I’ve already booked myself a place for the ICO Archive Screening Day in December, which I hope will equally inspire and give me the means and resources to programme archive film at the Old Market; having recently watched IN SEARCH OF COLOUR: KINEMACOLOR at CINECITY, I want to try and bring to focus in our programme the cinematic history of Hove and the early primitive but technologically innovative films that were created here by George Albert Smith and the Brighton School of pioneers in the early 20th century.
In all, I thought being a part of the ICO Screening Days was very beneficial, and I would recommend anyone who runs film clubs or cinema communities to get involved as it is a very useful resource for selecting new titles for your programme, as well as a great way to preview films before their general release to see if they’ll work for your audiences. It’s also a great opportunity to network with other programmers, as well as a chance to meet the distributors responsible for the getting these films screened in this country in the first place.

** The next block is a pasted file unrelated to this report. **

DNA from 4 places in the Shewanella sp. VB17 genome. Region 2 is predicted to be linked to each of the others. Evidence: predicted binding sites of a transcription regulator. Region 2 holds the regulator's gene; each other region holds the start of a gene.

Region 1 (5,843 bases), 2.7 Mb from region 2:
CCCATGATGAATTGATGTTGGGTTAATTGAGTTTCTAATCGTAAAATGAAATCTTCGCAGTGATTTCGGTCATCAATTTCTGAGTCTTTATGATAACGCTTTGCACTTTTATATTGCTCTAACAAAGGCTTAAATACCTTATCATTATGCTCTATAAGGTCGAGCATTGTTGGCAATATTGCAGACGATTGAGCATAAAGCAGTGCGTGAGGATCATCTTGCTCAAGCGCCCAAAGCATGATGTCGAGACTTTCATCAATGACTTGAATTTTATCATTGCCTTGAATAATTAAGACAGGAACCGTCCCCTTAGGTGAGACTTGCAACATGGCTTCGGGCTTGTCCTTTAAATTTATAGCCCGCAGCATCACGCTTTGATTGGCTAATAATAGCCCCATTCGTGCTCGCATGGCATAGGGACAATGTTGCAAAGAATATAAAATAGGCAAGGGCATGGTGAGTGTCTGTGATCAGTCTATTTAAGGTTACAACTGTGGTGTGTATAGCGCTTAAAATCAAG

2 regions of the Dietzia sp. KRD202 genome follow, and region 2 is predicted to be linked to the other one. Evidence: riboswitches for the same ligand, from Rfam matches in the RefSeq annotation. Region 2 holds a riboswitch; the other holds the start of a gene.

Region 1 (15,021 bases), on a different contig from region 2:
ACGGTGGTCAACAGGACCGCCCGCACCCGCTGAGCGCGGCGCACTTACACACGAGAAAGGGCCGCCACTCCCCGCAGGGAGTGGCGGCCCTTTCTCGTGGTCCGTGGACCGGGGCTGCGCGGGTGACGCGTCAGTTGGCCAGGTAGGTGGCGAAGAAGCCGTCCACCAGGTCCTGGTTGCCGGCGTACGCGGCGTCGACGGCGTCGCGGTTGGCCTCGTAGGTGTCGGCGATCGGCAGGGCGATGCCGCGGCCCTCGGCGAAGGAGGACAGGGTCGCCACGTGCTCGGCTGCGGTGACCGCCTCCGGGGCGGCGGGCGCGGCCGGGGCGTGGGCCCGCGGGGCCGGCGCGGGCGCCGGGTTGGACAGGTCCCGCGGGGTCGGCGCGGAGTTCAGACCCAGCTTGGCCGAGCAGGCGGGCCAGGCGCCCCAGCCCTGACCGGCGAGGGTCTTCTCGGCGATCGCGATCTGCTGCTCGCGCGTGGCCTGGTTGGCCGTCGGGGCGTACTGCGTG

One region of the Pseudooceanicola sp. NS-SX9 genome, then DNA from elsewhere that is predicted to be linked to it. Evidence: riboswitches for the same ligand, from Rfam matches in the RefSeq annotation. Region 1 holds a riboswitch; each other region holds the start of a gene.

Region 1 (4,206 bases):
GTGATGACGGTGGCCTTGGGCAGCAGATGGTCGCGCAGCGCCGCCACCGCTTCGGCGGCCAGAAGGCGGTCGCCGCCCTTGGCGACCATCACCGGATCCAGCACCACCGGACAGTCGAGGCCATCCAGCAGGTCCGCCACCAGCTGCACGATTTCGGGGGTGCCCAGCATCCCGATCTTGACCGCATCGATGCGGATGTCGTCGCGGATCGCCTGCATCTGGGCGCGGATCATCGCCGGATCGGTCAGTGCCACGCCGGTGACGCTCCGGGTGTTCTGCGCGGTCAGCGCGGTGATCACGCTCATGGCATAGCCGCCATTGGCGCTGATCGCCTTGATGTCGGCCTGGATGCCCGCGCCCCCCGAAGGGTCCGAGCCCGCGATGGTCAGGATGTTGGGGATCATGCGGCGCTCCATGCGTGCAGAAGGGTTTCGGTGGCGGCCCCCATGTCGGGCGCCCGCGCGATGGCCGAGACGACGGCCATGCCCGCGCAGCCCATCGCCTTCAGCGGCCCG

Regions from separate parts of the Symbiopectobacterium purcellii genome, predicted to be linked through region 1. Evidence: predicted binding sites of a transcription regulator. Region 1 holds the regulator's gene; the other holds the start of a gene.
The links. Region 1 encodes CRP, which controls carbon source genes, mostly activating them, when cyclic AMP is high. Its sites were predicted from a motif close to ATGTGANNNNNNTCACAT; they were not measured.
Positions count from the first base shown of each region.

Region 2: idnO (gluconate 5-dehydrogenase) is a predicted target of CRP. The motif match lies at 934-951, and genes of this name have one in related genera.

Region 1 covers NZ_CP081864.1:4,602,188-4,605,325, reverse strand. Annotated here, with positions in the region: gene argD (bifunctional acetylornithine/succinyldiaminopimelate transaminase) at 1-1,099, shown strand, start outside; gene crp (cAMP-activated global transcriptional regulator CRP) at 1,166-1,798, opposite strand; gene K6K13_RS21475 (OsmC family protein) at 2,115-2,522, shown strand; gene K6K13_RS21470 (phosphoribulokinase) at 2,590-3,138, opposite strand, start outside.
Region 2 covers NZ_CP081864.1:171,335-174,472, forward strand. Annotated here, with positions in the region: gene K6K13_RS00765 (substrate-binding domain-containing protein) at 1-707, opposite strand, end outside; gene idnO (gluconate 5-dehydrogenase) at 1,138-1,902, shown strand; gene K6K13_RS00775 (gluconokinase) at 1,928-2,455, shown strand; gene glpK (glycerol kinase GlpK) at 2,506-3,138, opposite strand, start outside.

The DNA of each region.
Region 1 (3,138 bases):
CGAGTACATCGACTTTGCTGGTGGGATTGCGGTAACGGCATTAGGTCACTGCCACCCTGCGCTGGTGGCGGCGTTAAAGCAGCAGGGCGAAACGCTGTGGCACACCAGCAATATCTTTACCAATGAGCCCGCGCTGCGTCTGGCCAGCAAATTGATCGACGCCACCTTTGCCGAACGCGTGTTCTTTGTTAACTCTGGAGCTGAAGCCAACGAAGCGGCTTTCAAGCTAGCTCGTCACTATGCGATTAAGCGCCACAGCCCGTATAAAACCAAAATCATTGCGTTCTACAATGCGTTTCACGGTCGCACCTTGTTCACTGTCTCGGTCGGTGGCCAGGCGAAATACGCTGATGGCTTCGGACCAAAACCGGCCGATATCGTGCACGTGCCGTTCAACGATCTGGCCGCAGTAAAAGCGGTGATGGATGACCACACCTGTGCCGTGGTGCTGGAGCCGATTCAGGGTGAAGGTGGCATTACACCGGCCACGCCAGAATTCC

Also, in case you’re wondering, here is a list of all the films I saw in the order I saw them in. I’ll be able to let you know next year what I thought:
- LADY BIRD (Dir: Greta Gerwig, Universal)
- THE DISASTER ARTIST (Dir: James Franco, Warner Bros)
- THE PRINCE OF NOTHINGNESS (Dir: Sonia Kronlund, Vertigo Releasing)
- BLADE OF THE IMMORTAL (Dir: Takashi Miike, Arrow Films)
- HUMAN FLOW (Dir: Ai Weiwei, Altitude Film Entertainment)
- LOVER FOR A DAY (Dir: Philippe Garrel, MUBI)
- THE NILE HILTON INCIDENT (Dir: Tarik Saleh, New Wave Films)
- SWEET COUNTRY (Dir: Warwick Thornton, Thunderbird Releasing)
- DOWNSIZING (Dir: Alexander Payne, Paramount)
- CUSTODY (Dir: Xavier Legrand, Picturehouse Entertainment)
- ON CHESIL BEACH (Dir: Dominic Cooke, Lionsgate)
- LEAN ON PETE (Dir: Andrew Haigh, Curzon Artificial Eye)